While not entirely surprising, I found this BusinessWeek article to be interesting in that it highlighted just how much US company severance packages lag behind our industrialized peers. Of the 8 countries in the comparison, in terms of weeks of severance per years worked, the US was last, at 1.78 vs. the following other country results. While the US is known for having a very “flexible” business environment, which many assign to the innovative and entreprenurial nature of the country, it isn’t always knows as being the stingiest – until now.
Netherlands – 4.08
Japan – 3.97
Germany – 3.63
Canada – 3.36
Brazil – 3.14
Britain – 2.92
France – 2.70
While the US is known for its fierce competitiveness and capitalism, we’re also known for being stingy with worker layoff severance packages. On one hand, we have the most dynamic and entrepreneurial workforce on earth, whereby an employer can react quickly to market conditions and hire/fire at will in order to optimize payroll expenses with demand. Similarly, recently separated employees can generally find work very quickly, as our historically low unemployment numbers highlighted leading into this recent unprecedented economic downturn.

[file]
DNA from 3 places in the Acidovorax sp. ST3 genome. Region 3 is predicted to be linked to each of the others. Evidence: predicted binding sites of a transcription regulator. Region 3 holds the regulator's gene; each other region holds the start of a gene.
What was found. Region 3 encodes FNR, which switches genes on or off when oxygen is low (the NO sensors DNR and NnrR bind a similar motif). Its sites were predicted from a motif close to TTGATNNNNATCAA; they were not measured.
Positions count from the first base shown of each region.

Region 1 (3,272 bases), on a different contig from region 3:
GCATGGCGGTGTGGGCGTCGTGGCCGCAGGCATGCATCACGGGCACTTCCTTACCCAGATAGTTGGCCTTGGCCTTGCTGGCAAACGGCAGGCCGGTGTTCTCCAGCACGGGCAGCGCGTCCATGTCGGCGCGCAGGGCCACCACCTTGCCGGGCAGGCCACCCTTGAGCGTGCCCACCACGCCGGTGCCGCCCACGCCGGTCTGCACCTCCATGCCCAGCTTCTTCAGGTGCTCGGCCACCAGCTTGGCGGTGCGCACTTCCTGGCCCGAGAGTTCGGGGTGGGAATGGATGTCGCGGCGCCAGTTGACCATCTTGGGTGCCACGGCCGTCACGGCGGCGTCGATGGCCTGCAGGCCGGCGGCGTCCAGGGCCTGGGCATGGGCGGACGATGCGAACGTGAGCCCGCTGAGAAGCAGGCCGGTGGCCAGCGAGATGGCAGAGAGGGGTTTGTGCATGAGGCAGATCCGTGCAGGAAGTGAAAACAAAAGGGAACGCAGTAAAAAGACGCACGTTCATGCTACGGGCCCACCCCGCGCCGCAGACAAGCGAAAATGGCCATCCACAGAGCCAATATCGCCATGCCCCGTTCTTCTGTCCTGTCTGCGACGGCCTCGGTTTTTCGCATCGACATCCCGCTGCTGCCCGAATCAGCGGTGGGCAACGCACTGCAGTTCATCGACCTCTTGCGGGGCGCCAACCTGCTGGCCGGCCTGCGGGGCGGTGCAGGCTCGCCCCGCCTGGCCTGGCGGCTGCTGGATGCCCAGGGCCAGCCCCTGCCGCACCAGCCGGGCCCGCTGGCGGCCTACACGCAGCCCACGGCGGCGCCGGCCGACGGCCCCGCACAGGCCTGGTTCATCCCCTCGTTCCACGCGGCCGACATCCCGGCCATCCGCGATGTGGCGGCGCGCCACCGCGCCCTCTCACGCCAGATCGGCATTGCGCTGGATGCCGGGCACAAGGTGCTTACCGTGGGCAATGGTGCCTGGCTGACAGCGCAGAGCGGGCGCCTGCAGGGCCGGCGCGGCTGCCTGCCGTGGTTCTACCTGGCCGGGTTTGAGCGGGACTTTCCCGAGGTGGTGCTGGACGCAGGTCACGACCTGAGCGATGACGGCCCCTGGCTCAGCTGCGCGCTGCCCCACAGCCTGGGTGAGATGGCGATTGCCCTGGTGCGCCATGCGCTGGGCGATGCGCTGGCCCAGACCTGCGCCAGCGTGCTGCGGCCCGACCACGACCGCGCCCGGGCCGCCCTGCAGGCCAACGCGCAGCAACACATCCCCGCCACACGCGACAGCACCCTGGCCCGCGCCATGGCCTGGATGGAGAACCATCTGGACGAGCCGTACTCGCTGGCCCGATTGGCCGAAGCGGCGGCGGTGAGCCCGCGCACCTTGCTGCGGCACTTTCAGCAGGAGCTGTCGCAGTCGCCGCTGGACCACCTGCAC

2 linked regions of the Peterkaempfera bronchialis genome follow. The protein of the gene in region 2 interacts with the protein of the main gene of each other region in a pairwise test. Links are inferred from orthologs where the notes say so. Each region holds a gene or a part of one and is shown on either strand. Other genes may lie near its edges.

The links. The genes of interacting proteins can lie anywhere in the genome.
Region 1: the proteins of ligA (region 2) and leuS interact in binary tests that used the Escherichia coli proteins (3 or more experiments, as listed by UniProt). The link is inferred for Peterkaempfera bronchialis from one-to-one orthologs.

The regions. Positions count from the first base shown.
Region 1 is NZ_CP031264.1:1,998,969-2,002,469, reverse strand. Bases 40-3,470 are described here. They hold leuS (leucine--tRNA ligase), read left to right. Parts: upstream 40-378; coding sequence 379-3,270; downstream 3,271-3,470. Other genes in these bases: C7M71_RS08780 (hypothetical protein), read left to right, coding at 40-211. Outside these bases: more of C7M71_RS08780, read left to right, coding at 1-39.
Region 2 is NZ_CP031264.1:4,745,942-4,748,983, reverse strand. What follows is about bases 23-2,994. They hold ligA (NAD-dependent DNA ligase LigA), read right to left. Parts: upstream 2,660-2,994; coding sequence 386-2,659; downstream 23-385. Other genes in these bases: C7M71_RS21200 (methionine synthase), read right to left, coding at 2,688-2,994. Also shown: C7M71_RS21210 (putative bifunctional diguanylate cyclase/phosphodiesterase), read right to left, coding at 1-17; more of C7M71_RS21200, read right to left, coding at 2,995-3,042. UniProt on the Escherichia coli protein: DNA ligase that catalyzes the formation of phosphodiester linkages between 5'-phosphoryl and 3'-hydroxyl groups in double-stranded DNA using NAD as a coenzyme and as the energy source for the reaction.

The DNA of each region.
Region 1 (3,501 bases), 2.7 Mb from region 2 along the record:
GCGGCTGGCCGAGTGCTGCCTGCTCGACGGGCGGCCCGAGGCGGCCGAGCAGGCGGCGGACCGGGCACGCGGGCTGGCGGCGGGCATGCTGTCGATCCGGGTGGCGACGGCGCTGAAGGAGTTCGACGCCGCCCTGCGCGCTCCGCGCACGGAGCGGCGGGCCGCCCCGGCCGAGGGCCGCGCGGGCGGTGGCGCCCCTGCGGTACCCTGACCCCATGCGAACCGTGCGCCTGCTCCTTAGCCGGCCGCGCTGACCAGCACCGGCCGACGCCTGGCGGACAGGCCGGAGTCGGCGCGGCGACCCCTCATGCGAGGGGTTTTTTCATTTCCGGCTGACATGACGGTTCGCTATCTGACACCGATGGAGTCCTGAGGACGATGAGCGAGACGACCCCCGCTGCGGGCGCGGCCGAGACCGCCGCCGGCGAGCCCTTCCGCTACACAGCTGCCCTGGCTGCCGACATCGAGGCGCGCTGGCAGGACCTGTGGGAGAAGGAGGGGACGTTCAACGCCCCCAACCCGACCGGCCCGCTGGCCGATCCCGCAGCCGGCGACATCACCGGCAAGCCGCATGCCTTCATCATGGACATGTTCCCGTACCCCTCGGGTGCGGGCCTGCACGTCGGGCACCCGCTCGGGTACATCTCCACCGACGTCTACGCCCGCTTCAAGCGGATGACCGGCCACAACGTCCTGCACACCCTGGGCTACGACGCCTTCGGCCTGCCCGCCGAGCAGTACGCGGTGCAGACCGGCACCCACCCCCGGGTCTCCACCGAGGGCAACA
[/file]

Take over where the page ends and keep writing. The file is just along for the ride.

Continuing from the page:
Why is the US the Worst?
I do question the root of this country disparity though. My initial reaction was ” Europeans and their Unions!”, but interestingly, the data cited referred to middle management employees; however the “worker” segment fared virtually the same in every country except Canada, which conferred much better benefits to management than workers. It clearly isn’t a union issue. Then I questioned whether this was a government-mandated severance level. I found no evidence supporting that thought. I guess it just comes down to our cold-hard capitalist culture versus a more nurturing, collective culture in other countries.
Don’t get me wrong, there’s no other country I’d rather start a business venture in, or work for that matter…I’d just rather be laid off somewhere else!
Related, I’ve compiled some articles on:
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